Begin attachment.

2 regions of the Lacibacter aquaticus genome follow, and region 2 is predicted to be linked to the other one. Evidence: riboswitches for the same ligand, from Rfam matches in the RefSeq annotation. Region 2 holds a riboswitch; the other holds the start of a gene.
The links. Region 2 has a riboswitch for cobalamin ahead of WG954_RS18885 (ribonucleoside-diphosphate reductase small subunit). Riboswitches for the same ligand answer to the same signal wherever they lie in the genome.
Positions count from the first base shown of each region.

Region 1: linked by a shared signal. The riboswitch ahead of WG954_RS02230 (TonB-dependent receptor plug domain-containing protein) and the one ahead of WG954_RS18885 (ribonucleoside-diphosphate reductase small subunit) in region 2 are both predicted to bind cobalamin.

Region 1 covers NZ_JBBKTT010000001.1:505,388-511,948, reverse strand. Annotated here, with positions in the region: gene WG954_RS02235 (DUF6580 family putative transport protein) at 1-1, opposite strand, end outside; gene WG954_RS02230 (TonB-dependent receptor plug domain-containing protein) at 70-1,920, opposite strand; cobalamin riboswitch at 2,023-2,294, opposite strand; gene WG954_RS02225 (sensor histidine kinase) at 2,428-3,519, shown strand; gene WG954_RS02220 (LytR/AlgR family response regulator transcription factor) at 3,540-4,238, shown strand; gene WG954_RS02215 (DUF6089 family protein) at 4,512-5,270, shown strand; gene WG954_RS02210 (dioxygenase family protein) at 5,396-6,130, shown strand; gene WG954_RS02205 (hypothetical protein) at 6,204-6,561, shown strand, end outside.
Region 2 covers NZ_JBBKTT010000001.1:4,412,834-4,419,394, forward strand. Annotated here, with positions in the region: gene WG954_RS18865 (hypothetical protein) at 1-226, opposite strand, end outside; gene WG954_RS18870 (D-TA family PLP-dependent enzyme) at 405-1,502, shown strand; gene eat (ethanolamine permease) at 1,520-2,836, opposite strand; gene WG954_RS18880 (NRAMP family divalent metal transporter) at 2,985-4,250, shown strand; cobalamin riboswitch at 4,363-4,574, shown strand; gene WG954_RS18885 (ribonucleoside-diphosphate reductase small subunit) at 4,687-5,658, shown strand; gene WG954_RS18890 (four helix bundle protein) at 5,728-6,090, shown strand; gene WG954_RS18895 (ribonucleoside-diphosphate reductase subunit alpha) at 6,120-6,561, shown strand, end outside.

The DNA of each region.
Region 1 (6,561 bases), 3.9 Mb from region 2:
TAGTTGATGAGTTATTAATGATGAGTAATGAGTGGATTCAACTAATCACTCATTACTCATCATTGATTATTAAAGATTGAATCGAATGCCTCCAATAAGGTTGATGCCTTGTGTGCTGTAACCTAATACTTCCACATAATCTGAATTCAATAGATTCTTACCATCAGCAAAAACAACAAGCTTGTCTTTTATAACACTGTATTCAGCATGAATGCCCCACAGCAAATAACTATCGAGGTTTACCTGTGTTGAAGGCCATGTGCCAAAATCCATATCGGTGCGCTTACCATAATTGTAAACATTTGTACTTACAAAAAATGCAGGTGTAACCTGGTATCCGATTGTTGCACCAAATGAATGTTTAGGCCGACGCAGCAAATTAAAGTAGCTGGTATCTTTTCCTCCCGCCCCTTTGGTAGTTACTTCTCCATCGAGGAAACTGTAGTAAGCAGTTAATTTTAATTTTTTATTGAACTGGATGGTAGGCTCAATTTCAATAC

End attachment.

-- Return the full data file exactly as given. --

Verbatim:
2 regions of the Lacibacter aquaticus genome follow, and region 2 is predicted to be linked to the other one. Evidence: riboswitches for the same ligand, from Rfam matches in the RefSeq annotation. Region 2 holds a riboswitch; the other holds the start of a gene.
The links. Region 2 has a riboswitch for cobalamin ahead of WG954_RS18885 (ribonucleoside-diphosphate reductase small subunit). Riboswitches for the same ligand answer to the same signal wherever they lie in the genome.
Positions count from the first base shown of each region.

Region 1: linked by a shared signal. The riboswitch ahead of WG954_RS02230 (TonB-dependent receptor plug domain-containing protein) and the one ahead of WG954_RS18885 (ribonucleoside-diphosphate reductase small subunit) in region 2 are both predicted to bind cobalamin.

Region 1 covers NZ_JBBKTT010000001.1:505,388-511,948, reverse strand. Annotated here, with positions in the region: gene WG954_RS02235 (DUF6580 family putative transport protein) at 1-1, opposite strand, end outside; gene WG954_RS02230 (TonB-dependent receptor plug domain-containing protein) at 70-1,920, opposite strand; cobalamin riboswitch at 2,023-2,294, opposite strand; gene WG954_RS02225 (sensor histidine kinase) at 2,428-3,519, shown strand; gene WG954_RS02220 (LytR/AlgR family response regulator transcription factor) at 3,540-4,238, shown strand; gene WG954_RS02215 (DUF6089 family protein) at 4,512-5,270, shown strand; gene WG954_RS02210 (dioxygenase family protein) at 5,396-6,130, shown strand; gene WG954_RS02205 (hypothetical protein) at 6,204-6,561, shown strand, end outside.
Region 2 covers NZ_JBBKTT010000001.1:4,412,834-4,419,394, forward strand. Annotated here, with positions in the region: gene WG954_RS18865 (hypothetical protein) at 1-226, opposite strand, end outside; gene WG954_RS18870 (D-TA family PLP-dependent enzyme) at 405-1,502, shown strand; gene eat (ethanolamine permease) at 1,520-2,836, opposite strand; gene WG954_RS18880 (NRAMP family divalent metal transporter) at 2,985-4,250, shown strand; cobalamin riboswitch at 4,363-4,574, shown strand; gene WG954_RS18885 (ribonucleoside-diphosphate reductase small subunit) at 4,687-5,658, shown strand; gene WG954_RS18890 (four helix bundle protein) at 5,728-6,090, shown strand; gene WG954_RS18895 (ribonucleoside-diphosphate reductase subunit alpha) at 6,120-6,561, shown strand, end outside.

The DNA of each region.
Region 1 (6,561 bases), 3.9 Mb from region 2:
TAGTTGATGAGTTATTAATGATGAGTAATGAGTGGATTCAACTAATCACTCATTACTCATCATTGATTATTAAAGATTGAATCGAATGCCTCCAATAAGGTTGATGCCTTGTGTGCTGTAACCTAATACTTCCACATAATCTGAATTCAATAGATTCTTACCATCAGCAAAAACAACAAGCTTGTCTTTTATAACACTGTATTCAGCATGAATGCCCCACAGCAAATAACTATCGAGGTTTACCTGTGTTGAAGGCCATGTGCCAAAATCCATATCGGTGCGCTTACCATAATTGTAAACATTTGTACTTACAAAAAATGCAGGTGTAACCTGGTATCCGATTGTTGCACCAAATGAATGTTTAGGCCGACGCAGCAAATTAAAGTAGCTGGTATCTTTTCCTCCCGCCCCTTTGGTAGTTACTTCTCCATCGAGGAAACTGTAGTAAGCAGTTAATTTTAATTTTTTATTGAACTGGATGGTAGGCTCAATTTCAATAC